When we till the soil, we are causing a giant disturbance.  It helps to cause this explosion of activity which our annual garden vegetables like, especially the cabbages (aka brassicas – kale, mustard, turnips, collards, broccoli).  Yes, I just called the vegetables we love to eat “weeds”.  Several years ago was my worst season for weeds.  It was also the last time I tilled my entire garden space.  Coincidence?  I think not.  So what can we smarter gardeners do about the weeds?

Weed avoidance strategies

1.  Don’t Till Very Much

Tilling should be kept to a minimum in your garden.  If you are converting lawn or have some really compacted soil, then till away.  I gave up my tiller a few years back and now use a broadfork instead.  It’s still technically tilling but it’s gentler (especially to the worms) and you can only do so much damage by hand (pant, pant, pant).  And to keep the soil from getting compacted in the first place, don’t step on the places where you want to grow stuff. Plan out your garden so it flows naturally, and then create permanent beds and paths.

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Using my broadfork Big Blue

2.  Use Mulch

Mulch is one of nature’s greatest inventions against weeds.  Weed seeds need light to grow and mulch keeps the sun away from them (be it leaves, straw, hay, food scraps, wood chips, newspaper, cardboard, or even man-made materials like plastic).  Plus organic mulch will break down and become more soil, helping your plants in the future.  Also, mulch not only your planting beds but your paths too.  Stomping on weeds keeps them at bay, but some actually prefer compacted soil.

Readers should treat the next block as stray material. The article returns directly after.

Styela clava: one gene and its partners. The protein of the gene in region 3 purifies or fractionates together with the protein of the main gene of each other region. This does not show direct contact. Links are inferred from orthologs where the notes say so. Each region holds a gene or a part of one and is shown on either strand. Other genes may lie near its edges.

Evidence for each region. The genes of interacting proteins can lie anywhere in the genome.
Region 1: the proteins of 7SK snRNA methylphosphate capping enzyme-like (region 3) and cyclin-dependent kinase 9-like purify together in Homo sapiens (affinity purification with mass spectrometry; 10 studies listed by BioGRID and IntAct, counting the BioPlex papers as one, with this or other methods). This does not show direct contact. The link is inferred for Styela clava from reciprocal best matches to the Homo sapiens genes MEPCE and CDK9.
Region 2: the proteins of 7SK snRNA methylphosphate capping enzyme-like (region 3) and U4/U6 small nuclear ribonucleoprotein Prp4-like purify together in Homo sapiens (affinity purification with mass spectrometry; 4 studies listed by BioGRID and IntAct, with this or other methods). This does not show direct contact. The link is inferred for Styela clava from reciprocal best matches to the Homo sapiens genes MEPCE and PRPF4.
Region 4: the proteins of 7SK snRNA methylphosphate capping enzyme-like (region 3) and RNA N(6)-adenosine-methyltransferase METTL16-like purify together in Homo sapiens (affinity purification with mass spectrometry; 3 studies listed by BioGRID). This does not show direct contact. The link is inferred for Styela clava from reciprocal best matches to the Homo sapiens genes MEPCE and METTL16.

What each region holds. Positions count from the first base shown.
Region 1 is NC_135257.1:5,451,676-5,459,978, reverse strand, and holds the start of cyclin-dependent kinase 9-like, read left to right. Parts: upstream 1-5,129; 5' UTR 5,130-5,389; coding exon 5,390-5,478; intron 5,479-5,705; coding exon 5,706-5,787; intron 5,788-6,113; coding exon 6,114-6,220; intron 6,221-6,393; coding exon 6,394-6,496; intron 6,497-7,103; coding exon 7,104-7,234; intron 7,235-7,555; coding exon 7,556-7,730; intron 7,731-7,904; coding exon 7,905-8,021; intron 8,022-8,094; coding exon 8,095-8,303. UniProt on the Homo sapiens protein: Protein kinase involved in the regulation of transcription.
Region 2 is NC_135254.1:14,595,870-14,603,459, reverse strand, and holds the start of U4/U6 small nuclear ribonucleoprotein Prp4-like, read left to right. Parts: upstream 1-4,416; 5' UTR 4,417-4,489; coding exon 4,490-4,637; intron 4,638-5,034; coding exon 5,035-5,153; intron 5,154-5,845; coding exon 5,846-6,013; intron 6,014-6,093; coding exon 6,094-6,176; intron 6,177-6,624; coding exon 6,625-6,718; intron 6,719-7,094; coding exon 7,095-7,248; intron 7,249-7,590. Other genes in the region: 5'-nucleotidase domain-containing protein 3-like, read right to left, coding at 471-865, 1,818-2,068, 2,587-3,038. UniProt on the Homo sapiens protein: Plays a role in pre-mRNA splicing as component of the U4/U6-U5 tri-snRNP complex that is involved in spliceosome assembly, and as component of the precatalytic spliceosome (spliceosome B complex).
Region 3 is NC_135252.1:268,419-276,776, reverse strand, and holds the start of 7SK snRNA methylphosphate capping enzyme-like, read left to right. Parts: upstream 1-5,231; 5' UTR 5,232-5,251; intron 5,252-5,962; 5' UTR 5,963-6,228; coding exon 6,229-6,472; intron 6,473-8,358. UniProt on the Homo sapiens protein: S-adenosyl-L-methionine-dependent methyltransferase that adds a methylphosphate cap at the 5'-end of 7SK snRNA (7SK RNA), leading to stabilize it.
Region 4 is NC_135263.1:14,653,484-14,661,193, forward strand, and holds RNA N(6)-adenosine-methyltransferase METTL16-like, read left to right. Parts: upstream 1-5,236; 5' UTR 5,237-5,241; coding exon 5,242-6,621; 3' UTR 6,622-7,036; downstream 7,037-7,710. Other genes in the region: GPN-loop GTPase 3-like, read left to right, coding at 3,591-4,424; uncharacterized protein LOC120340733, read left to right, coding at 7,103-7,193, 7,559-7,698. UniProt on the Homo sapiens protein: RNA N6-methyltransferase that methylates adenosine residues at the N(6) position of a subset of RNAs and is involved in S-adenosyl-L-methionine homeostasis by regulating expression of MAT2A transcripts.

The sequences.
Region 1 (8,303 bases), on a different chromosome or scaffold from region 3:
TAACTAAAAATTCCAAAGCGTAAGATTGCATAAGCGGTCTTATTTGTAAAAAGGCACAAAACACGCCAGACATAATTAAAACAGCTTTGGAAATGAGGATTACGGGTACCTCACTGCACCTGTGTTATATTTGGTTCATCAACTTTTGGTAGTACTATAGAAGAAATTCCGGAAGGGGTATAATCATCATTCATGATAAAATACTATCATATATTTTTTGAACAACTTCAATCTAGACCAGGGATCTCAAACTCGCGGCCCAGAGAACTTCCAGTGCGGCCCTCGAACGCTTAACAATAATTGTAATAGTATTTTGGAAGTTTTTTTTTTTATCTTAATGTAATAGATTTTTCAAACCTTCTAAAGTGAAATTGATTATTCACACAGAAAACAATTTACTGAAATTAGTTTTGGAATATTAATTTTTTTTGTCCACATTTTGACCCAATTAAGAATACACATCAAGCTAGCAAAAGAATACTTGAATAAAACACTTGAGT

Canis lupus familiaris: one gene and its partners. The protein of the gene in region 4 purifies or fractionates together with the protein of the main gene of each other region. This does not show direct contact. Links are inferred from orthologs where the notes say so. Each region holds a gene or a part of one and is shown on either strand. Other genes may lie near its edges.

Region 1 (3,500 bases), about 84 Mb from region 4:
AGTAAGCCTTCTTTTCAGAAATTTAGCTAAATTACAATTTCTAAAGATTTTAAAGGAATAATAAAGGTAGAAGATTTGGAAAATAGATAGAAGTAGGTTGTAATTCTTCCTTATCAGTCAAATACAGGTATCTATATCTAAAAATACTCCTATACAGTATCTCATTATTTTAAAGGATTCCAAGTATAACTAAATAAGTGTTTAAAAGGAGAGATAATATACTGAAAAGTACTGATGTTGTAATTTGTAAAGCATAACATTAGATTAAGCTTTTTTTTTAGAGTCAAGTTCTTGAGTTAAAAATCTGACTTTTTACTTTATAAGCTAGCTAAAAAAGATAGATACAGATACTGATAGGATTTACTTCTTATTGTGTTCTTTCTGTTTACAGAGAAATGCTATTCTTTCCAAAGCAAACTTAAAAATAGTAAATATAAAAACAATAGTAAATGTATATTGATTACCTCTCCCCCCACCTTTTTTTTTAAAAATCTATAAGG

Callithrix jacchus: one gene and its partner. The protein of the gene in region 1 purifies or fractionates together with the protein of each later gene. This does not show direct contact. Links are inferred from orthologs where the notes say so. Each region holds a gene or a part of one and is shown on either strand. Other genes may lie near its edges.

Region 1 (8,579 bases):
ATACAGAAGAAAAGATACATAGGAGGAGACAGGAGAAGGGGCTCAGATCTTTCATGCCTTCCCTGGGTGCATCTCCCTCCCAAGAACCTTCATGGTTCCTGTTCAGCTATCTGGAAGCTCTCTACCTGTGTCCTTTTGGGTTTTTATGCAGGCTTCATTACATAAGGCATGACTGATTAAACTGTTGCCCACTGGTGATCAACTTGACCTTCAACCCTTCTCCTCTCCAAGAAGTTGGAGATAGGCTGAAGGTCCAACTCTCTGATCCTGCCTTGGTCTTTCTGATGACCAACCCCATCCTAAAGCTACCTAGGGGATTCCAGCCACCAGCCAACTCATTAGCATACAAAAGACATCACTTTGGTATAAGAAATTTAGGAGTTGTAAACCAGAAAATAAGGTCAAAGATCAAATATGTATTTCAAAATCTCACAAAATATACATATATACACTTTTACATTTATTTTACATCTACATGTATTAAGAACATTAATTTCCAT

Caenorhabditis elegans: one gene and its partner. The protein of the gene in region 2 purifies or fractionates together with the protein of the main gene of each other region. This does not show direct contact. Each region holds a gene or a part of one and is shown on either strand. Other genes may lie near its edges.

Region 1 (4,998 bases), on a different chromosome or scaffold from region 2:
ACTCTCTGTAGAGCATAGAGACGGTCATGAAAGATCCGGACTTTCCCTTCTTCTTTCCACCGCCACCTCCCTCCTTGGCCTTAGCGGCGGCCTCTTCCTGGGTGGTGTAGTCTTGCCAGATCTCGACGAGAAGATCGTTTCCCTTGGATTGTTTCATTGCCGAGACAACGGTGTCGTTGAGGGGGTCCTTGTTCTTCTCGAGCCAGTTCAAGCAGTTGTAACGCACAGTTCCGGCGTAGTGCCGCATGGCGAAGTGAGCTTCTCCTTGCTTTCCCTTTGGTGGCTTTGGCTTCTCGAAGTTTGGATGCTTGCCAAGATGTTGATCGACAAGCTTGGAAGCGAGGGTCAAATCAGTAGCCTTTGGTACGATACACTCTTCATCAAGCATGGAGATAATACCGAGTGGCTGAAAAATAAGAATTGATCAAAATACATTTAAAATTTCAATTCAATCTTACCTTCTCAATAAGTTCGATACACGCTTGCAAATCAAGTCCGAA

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Great way to collect free mulch.

 

3.  Grow Cover Crops

Cover crops, like clover or mustard, will cover the ground and compete with weeds while making your soil better.

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Covering the soil, fixing nitrogen, and beautiful too! Also, the seedy looking plants behind the clover are corn salad going to seed, which is making an on purpose weed.

 

4.  Identify and Utilize Your Current Weeds

Have you ever looked up your garden weeds to see if they are edible or have other uses?  There are plant identification groups on the Internet (Facebook, etc) that will help you to figure out what your weeds are.  For example, I had one particularly obnoxious weed that would grow before anything else and would compete with my veggies.  Took me 2 years to ID it, but I finally confirmed that it was Quick Weed (http://en.wikipedia.org/wiki/Galinsoga_parviflora), an edible plant.  Now I just eat it.

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Lambs Quarters – a great wild edible “weed”

5.  Make Your Own Weeds